THE format of the Modern Pentathlon is to be changed for London 2012 after the sport's governing body voted to combine the disciplines of shooting and running into one event.
The sport has traditionally involved five events, the others being swimming, show jumping and fencing.
However, from January 2009, competitions will finish with a combined shooting and running event, similar to that found in biathlon, which is held in the Winter Olympics.
Pentathlon GB's chairman Anthony Temple: "We'll make the best of this decision.
The change, approved by the International Union of Modern Pentathlon (UIPM) at its congress in Guatemala, will undoubtedly provoke controversy among some of the sport's athletes and coaches.
While the number of days over which the Olympic competition is contested has been changed over the years, the five events at the heart of Modern Pentathlon have remained intact since its inception in 1912.
The Modern Pentathlon was invented by the Baron Pierre de Coubertin, the founder of the modern Olympics.
As the events of the ancient pentathlon were modeled after the skills of the ideal soldier of that time, Coubertin created the contest to simulate the experience of a 19th century cavalry soldier behind enemy lines: he must ride an unfamiliar horse, fight with pistol and sword, swim, and run.
The event was first held at the 1912 Olympics in Stockholm, and was won by Swedish athlete Gosta Lillehook.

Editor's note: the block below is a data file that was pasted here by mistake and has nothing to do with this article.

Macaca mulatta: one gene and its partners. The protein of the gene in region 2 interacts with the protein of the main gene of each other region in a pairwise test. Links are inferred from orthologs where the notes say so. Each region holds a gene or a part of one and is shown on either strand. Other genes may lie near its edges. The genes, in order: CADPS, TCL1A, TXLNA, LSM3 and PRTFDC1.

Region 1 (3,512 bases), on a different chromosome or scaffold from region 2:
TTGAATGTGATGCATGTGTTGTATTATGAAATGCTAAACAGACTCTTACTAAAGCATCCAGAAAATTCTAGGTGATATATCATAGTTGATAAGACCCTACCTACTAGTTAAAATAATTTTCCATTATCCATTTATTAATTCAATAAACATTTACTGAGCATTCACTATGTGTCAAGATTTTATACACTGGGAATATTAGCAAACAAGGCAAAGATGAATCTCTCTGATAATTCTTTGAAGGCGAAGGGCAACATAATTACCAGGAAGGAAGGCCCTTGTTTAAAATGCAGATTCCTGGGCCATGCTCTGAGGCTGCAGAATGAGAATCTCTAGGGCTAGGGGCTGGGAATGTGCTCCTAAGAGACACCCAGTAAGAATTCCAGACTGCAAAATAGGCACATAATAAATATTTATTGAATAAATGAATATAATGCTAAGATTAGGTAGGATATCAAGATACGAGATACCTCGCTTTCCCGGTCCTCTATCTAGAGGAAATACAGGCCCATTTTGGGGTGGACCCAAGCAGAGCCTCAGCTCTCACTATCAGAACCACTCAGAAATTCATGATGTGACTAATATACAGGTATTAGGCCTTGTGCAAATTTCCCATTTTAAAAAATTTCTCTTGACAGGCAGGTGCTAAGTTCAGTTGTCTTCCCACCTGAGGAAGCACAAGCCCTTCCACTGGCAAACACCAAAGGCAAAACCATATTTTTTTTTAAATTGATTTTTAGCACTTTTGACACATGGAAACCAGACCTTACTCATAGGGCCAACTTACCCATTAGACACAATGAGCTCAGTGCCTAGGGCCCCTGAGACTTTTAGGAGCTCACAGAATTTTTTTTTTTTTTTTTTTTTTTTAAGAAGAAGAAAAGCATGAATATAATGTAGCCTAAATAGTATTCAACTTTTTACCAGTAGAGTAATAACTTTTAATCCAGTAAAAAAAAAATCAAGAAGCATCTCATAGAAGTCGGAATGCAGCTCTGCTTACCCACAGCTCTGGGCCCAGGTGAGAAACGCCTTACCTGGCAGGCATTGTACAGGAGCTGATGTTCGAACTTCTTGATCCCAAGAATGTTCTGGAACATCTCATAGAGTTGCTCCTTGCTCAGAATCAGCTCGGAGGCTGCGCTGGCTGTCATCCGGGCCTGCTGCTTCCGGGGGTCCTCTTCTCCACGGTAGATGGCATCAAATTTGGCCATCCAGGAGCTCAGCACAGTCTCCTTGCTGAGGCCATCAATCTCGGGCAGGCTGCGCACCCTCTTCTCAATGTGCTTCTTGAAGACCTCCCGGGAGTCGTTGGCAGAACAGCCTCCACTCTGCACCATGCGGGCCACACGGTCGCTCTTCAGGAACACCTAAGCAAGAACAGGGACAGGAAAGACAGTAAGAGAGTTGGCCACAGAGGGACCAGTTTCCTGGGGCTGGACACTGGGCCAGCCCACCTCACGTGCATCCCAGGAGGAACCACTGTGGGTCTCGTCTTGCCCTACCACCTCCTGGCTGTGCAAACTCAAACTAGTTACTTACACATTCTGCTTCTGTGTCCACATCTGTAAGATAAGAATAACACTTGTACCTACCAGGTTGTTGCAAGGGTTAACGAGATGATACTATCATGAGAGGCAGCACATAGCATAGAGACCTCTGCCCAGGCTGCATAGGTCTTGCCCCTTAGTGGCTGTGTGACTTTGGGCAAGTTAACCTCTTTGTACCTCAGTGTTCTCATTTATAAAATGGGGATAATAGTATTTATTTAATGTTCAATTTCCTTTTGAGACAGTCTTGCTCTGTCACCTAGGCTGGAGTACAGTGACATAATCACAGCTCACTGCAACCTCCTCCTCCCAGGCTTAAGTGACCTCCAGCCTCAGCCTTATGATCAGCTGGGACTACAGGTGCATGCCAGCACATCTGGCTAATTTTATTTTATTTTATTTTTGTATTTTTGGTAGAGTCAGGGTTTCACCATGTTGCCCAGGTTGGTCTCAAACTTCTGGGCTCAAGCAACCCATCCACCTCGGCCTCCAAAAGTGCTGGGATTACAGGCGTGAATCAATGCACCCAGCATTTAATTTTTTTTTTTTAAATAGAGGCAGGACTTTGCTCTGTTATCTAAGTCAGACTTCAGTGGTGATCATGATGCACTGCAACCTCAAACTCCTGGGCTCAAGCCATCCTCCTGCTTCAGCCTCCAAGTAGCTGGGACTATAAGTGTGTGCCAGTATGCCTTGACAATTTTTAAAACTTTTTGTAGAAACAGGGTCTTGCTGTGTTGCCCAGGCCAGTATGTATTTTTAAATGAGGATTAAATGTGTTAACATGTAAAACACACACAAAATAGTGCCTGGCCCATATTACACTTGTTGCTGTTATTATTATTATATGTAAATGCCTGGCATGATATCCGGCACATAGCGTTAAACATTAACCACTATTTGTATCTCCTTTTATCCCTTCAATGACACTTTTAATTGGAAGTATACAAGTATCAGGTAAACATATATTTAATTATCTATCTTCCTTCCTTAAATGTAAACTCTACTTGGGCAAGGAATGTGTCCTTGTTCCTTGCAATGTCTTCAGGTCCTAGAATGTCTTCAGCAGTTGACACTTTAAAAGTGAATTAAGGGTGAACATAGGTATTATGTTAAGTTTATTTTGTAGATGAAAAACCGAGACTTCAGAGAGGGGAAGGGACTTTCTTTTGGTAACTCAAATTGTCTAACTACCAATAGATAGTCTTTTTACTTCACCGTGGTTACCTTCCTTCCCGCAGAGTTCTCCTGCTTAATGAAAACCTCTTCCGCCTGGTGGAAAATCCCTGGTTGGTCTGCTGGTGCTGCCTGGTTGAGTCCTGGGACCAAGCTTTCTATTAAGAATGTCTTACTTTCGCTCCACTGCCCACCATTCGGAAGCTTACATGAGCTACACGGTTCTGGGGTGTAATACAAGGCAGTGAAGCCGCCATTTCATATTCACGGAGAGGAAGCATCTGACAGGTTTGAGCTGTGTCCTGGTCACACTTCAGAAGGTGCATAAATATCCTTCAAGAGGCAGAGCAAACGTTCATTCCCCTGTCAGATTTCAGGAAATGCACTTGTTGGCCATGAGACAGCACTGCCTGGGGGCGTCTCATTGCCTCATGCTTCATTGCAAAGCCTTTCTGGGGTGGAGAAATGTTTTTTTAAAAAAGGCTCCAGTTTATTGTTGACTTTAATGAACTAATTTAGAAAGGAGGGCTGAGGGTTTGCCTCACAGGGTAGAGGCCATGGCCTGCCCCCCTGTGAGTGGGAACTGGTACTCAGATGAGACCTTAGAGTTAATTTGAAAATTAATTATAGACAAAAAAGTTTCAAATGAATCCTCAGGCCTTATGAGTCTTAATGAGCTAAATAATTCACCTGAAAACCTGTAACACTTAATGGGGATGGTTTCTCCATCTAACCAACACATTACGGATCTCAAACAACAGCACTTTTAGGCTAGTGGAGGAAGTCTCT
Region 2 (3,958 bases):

In spite of the event's strong pedigree in the Olympics, and its status as the only event created specifically for the modern Games, its lack of widespread popularity outside of Eastern Europe has led to calls for its removal from the Olympic Games in recent years.
It narrowly survived being voted out of London 2012 by the International Olympic Committee at its Session in Singapore in July 2005 and has been seeking ways since to modernise the sport.
The London 2012 Games will see the first revamped Olympic event.
Britain will also be the venue for the first World Championships to showcase the new format, at Crystal Palace in August next year.
Britain has a good record in the sport.
The men, led by Jim Fox, won the gold medal in the now discontinued team event at Montreal in 1976.
An event for women was introduced at Sydney in 2000 and the winner was Britain's Stephanie Cook with her team-mate Kate Allenby third.
At Athens in 2004 Georgina Harland won the bronze medal and in Beijing earlier this year Heather Fell claimed the silver.